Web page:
The sites are large, nicely graded, and covered with fine crushed gravel like the sites at Paul Lake. The natural growth is much thicker here because the annual precipitation is double or triple that of the Kamloops area. So the sites have a little more privacy but it hardly matters at all — the peak occupancy is past. School started for September, the long weekend is over, and even the Europeans are probably flying home by now.

We didn’t know we would have so much “fun” driving . The views and landscape were worth it, maybe. But in retrospect, maybe it would have been more enjoyable and easier on the transmission and brakes to have driven Highway #1 the entire route through Vancouver. We could have gone up to Whistler another time, and the highway from Vancouver to Whistler is perfect, thanks to hosting Winter Olympics 2010.

We made the grades up and down, thanks to great engine, transmission and brakes. Next time we see a 15% grade warning we know a little of what to expect. Oh yeah, we won’t try this in freezing weather. And we would drive this route again, but perhaps at a lower speed than the posted 60 km/hr maximum to dampen the bumps a little.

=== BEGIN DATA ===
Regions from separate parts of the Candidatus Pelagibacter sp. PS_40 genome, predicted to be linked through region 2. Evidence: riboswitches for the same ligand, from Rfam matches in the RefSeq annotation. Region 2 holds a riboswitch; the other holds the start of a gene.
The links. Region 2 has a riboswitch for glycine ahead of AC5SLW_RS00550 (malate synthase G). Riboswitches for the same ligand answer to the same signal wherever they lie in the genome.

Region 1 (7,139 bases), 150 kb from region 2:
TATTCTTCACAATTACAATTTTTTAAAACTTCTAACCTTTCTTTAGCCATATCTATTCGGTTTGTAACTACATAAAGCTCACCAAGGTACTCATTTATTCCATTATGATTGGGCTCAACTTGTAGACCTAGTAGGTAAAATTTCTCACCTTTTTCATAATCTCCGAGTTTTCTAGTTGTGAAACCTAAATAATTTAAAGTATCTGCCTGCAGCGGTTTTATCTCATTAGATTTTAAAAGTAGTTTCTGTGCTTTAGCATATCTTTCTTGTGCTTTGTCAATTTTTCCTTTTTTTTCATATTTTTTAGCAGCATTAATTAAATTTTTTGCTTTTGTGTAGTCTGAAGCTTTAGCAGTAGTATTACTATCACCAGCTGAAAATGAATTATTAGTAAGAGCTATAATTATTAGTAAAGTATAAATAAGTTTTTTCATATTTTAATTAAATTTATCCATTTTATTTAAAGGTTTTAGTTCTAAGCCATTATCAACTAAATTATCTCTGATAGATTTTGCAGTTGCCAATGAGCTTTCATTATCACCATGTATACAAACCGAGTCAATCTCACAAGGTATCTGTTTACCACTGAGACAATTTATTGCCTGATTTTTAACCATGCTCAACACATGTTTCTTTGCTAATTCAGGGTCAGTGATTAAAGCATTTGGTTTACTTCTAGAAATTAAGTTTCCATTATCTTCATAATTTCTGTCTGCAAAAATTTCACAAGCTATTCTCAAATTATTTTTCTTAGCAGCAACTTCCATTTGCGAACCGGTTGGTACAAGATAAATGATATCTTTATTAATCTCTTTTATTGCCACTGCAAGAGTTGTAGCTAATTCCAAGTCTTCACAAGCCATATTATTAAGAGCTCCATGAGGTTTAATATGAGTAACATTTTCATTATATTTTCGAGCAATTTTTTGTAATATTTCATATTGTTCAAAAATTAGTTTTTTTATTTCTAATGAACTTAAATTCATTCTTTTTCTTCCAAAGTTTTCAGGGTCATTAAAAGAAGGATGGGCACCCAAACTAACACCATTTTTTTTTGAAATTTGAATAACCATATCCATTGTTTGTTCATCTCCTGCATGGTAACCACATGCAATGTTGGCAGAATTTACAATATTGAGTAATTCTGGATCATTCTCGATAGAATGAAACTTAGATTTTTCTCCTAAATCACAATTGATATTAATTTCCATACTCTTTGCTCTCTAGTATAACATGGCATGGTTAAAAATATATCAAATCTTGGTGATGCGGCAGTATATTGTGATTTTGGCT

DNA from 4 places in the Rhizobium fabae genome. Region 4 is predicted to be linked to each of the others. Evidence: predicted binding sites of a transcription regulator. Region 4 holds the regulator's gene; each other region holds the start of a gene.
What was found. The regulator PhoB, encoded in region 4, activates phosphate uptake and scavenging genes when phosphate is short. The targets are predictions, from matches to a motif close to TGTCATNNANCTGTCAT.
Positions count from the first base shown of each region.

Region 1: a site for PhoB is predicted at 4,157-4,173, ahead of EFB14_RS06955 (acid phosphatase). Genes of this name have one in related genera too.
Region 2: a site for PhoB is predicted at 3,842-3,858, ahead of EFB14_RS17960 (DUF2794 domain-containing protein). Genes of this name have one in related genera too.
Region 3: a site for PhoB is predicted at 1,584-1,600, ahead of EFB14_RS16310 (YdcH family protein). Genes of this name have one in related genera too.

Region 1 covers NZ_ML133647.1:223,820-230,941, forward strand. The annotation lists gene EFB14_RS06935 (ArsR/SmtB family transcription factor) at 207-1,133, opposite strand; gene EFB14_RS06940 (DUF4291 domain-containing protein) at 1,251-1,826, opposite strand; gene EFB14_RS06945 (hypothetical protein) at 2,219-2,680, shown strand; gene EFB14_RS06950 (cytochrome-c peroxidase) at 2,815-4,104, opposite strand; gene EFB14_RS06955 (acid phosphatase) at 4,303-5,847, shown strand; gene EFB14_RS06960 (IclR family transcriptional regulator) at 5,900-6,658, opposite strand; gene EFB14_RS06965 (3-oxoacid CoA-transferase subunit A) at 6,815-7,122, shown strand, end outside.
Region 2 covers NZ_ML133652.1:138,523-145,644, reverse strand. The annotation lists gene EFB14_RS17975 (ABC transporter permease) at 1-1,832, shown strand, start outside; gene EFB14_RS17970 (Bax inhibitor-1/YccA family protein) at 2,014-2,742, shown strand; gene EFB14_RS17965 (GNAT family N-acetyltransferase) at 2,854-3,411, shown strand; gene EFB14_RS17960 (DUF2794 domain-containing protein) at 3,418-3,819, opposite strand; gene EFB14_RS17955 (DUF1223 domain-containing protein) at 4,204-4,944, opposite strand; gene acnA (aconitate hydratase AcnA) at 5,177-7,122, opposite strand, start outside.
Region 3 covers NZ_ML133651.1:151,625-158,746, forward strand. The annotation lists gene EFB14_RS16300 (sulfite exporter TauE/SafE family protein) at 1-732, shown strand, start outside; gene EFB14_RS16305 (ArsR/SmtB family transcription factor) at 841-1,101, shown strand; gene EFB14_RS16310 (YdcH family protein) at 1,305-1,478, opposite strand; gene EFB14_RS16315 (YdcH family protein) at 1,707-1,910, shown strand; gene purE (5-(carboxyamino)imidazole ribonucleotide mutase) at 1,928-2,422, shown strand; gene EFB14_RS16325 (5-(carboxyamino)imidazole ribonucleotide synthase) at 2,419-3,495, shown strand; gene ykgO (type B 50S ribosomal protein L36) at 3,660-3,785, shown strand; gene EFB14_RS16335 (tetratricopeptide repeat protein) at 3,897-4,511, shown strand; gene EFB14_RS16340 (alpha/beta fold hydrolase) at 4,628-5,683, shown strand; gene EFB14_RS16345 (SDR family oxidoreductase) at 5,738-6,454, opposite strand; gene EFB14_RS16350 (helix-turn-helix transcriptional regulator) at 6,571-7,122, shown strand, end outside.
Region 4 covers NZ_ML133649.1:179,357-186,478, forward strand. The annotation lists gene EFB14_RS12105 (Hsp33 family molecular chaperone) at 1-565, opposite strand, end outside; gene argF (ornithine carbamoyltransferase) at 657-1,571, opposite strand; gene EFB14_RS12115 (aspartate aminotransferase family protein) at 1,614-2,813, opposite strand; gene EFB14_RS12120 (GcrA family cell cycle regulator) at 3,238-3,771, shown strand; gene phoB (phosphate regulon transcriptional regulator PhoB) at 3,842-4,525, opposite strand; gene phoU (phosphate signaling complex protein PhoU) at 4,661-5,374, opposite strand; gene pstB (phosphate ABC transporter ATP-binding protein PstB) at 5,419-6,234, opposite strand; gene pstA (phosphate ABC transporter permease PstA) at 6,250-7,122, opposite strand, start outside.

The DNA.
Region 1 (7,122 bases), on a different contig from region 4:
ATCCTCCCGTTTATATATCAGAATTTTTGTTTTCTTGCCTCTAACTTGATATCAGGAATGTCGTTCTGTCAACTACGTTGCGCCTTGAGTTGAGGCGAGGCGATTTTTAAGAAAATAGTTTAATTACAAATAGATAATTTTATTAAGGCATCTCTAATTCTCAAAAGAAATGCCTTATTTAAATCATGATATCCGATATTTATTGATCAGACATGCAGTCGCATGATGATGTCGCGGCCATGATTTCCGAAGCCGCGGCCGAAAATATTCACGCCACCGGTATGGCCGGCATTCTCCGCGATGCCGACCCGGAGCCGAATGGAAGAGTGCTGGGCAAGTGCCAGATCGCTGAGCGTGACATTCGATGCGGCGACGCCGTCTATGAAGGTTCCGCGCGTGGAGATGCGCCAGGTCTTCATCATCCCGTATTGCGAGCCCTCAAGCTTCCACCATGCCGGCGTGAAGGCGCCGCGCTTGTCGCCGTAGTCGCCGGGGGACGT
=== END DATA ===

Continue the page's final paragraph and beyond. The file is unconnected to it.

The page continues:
Jim and Debbie
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©2009 Dreamstreamr

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Camp des loups or Tk’emlups; it’s Kamloops to us

Sep 7 2009
We departed yesterday from Canyon Springs between Revelstoke and Glacier National Parks, B.C. Overcast skies, temperatures started out 9 C (48 F). A short drive to city of Revelstoke, stopped for gas and Tim Horton’s coffee and muffins. And caught an ark full of rain the entire gas stop. Boy do they ever need rain around here. Media have announced continued forest fires this side of our day’s destination, Kamloops. We hope the firefighters have the blessing of rain there too.

CPRs Last Spike

CPRs Last Spike

Next we enjoyed an impromptu stop at Craigellachie. We won’t offer a pronounciation — we’ve been offered two already. Significantly though, this is the site of the pounding of the last spike joining CPRs 2,000 mile transcontinental railway November 7, 1885. There is a monument, a view of the current version of the last spike valiantly trying to stay in the tie (you know someone must have made off with the first dozen or more), a little shop, and flush toilets.

The latter we have begun to appreciate more as the BC Provincial Parks have been lacking only in this. Although we have a flush toilet in the RV, we are in the midst of a dry camping six day run. No dumping, no taking on water. We have done up to four or maybe five days, but not six. So we’re using theirs, not ours. Do you know what will go first, fresh, rinse, or black water tanks? We’ll bring this up again in a couple of days.